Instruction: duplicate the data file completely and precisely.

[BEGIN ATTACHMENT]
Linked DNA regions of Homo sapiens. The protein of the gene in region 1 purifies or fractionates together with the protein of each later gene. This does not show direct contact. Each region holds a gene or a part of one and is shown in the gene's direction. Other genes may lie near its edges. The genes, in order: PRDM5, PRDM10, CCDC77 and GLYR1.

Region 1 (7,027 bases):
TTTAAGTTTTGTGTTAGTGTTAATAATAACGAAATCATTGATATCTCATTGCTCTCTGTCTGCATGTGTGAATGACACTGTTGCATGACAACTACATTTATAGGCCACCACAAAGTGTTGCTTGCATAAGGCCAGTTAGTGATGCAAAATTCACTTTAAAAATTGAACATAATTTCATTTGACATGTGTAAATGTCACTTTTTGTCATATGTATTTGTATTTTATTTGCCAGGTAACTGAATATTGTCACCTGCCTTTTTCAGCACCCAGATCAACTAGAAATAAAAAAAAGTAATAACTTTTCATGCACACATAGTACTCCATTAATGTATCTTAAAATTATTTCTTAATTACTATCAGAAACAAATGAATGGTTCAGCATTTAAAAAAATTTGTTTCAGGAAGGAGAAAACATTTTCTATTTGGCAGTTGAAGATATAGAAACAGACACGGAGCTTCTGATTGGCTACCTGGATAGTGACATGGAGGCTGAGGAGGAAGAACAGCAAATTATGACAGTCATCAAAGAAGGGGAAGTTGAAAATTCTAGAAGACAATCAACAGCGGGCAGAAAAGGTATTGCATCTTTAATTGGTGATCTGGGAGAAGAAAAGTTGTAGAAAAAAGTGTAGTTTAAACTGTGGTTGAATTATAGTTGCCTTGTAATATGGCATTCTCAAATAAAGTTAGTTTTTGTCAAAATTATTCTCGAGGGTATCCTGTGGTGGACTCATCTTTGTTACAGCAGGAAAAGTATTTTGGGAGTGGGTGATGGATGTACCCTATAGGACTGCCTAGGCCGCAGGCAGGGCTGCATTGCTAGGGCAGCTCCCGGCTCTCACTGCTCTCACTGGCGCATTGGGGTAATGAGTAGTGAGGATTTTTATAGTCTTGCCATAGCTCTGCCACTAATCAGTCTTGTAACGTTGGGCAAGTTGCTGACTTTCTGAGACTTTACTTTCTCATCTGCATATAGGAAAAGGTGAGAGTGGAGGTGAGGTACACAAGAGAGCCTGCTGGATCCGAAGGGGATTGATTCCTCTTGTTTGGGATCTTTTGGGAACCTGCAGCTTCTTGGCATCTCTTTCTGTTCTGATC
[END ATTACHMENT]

Linked DNA regions of Homo sapiens. The protein of the gene in region 1 purifies or fractionates together with the protein of each later gene. This does not show direct contact. Each region holds a gene or a part of one and is shown in the gene's direction. Other genes may lie near its edges. The genes, in order: PRDM5, PRDM10, CCDC77 and GLYR1.

Region 1 (7,027 bases):
TTTAAGTTTTGTGTTAGTGTTAATAATAACGAAATCATTGATATCTCATTGCTCTCTGTCTGCATGTGTGAATGACACTGTTGCATGACAACTACATTTATAGGCCACCACAAAGTGTTGCTTGCATAAGGCCAGTTAGTGATGCAAAATTCACTTTAAAAATTGAACATAATTTCATTTGACATGTGTAAATGTCACTTTTTGTCATATGTATTTGTATTTTATTTGCCAGGTAACTGAATATTGTCACCTGCCTTTTTCAGCACCCAGATCAACTAGAAATAAAAAAAAGTAATAACTTTTCATGCACACATAGTACTCCATTAATGTATCTTAAAATTATTTCTTAATTACTATCAGAAACAAATGAATGGTTCAGCATTTAAAAAAATTTGTTTCAGGAAGGAGAAAACATTTTCTATTTGGCAGTTGAAGATATAGAAACAGACACGGAGCTTCTGATTGGCTACCTGGATAGTGACATGGAGGCTGAGGAGGAAGAACAGCAAATTATGACAGTCATCAAAGAAGGGGAAGTTGAAAATTCTAGAAGACAATCAACAGCGGGCAGAAAAGGTATTGCATCTTTAATTGGTGATCTGGGAGAAGAAAAGTTGTAGAAAAAAGTGTAGTTTAAACTGTGGTTGAATTATAGTTGCCTTGTAATATGGCATTCTCAAATAAAGTTAGTTTTTGTCAAAATTATTCTCGAGGGTATCCTGTGGTGGACTCATCTTTGTTACAGCAGGAAAAGTATTTTGGGAGTGGGTGATGGATGTACCCTATAGGACTGCCTAGGCCGCAGGCAGGGCTGCATTGCTAGGGCAGCTCCCGGCTCTCACTGCTCTCACTGGCGCATTGGGGTAATGAGTAGTGAGGATTTTTATAGTCTTGCCATAGCTCTGCCACTAATCAGTCTTGTAACGTTGGGCAAGTTGCTGACTTTCTGAGACTTTACTTTCTCATCTGCATATAGGAAAAGGTGAGAGTGGAGGTGAGGTACACAAGAGAGCCTGCTGGATCCGAAGGGGATTGATTCCTCTTGTTTGGGATCTTTTGGGAACCTGCAGCTTCTTGGCATCTCTTTCTGTTCTGATC